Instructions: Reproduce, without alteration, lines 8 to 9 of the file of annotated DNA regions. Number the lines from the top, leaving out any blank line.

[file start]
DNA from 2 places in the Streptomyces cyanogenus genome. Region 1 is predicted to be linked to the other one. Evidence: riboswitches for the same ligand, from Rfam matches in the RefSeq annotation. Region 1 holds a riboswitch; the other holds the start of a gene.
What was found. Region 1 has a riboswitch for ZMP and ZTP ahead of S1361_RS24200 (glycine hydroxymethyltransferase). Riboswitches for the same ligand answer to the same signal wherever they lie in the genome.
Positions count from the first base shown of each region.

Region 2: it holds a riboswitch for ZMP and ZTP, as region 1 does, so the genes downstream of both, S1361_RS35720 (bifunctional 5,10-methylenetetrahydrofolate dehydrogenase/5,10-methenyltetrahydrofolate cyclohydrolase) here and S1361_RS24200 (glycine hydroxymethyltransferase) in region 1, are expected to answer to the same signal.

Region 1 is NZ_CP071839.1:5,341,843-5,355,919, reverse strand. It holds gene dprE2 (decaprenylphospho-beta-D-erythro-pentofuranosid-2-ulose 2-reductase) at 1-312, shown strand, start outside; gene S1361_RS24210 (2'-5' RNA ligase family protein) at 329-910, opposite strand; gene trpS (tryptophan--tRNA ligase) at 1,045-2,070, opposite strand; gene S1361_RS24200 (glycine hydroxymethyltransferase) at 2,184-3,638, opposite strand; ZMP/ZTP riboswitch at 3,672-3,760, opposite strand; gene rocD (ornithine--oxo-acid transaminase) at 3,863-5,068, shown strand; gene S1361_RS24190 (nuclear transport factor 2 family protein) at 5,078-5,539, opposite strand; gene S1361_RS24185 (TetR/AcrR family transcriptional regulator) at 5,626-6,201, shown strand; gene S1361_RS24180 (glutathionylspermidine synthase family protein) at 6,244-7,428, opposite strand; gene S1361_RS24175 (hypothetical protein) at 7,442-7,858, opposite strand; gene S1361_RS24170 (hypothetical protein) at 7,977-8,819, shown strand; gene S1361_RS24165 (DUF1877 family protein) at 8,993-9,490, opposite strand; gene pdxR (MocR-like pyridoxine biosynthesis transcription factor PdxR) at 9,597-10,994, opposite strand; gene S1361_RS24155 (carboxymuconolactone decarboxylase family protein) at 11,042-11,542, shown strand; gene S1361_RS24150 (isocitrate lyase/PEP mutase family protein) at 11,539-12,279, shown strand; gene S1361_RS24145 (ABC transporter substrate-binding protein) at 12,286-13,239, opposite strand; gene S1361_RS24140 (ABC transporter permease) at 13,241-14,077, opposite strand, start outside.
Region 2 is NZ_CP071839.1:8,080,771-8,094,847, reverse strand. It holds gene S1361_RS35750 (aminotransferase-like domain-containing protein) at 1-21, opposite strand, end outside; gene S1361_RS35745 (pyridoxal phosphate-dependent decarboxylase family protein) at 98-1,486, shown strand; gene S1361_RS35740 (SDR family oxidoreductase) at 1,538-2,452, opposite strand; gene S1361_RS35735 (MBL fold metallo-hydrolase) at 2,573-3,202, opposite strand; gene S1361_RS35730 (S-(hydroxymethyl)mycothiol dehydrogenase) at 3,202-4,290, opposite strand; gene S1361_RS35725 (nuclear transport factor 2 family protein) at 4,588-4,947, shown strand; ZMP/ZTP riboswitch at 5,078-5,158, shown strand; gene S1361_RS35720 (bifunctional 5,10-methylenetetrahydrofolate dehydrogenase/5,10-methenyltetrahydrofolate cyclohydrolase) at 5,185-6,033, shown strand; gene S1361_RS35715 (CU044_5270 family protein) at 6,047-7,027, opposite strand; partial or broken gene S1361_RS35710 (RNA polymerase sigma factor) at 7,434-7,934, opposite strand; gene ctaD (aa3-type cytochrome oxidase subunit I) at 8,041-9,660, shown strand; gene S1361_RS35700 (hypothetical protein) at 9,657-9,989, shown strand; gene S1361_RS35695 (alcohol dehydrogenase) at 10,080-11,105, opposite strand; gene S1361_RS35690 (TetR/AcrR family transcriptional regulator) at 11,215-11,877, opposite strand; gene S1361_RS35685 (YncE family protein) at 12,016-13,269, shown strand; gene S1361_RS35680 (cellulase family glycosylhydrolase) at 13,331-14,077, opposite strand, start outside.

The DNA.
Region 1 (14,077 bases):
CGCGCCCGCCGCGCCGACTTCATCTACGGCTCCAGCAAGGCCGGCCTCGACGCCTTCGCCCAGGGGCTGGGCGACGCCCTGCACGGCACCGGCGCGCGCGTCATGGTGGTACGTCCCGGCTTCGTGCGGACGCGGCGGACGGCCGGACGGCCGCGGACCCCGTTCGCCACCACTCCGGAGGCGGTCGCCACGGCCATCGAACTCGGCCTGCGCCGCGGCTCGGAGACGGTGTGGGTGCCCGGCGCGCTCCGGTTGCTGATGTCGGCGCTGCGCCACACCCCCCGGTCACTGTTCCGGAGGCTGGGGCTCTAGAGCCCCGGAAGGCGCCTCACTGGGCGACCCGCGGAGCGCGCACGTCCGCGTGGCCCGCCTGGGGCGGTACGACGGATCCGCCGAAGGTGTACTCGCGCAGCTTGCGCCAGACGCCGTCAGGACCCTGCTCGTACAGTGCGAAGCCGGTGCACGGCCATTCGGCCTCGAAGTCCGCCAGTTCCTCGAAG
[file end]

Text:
Region 1 (14,077 bases):
CGCGCCCGCCGCGCCGACTTCATCTACGGCTCCAGCAAGGCCGGCCTCGACGCCTTCGCCCAGGGGCTGGGCGACGCCCTGCACGGCACCGGCGCGCGCGTCATGGTGGTACGTCCCGGCTTCGTGCGGACGCGGCGGACGGCCGGACGGCCGCGGACCCCGTTCGCCACCACTCCGGAGGCGGTCGCCACGGCCATCGAACTCGGCCTGCGCCGCGGCTCGGAGACGGTGTGGGTGCCCGGCGCGCTCCGGTTGCTGATGTCGGCGCTGCGCCACACCCCCCGGTCACTGTTCCGGAGGCTGGGGCTCTAGAGCCCCGGAAGGCGCCTCACTGGGCGACCCGCGGAGCGCGCACGTCCGCGTGGCCCGCCTGGGGCGGTACGACGGATCCGCCGAAGGTGTACTCGCGCAGCTTGCGCCAGACGCCGTCAGGACCCTGCTCGTACAGTGCGAAGCCGGTGCACGGCCATTCGGCCTCGAAGTCCGCCAGTTCCTCGAAG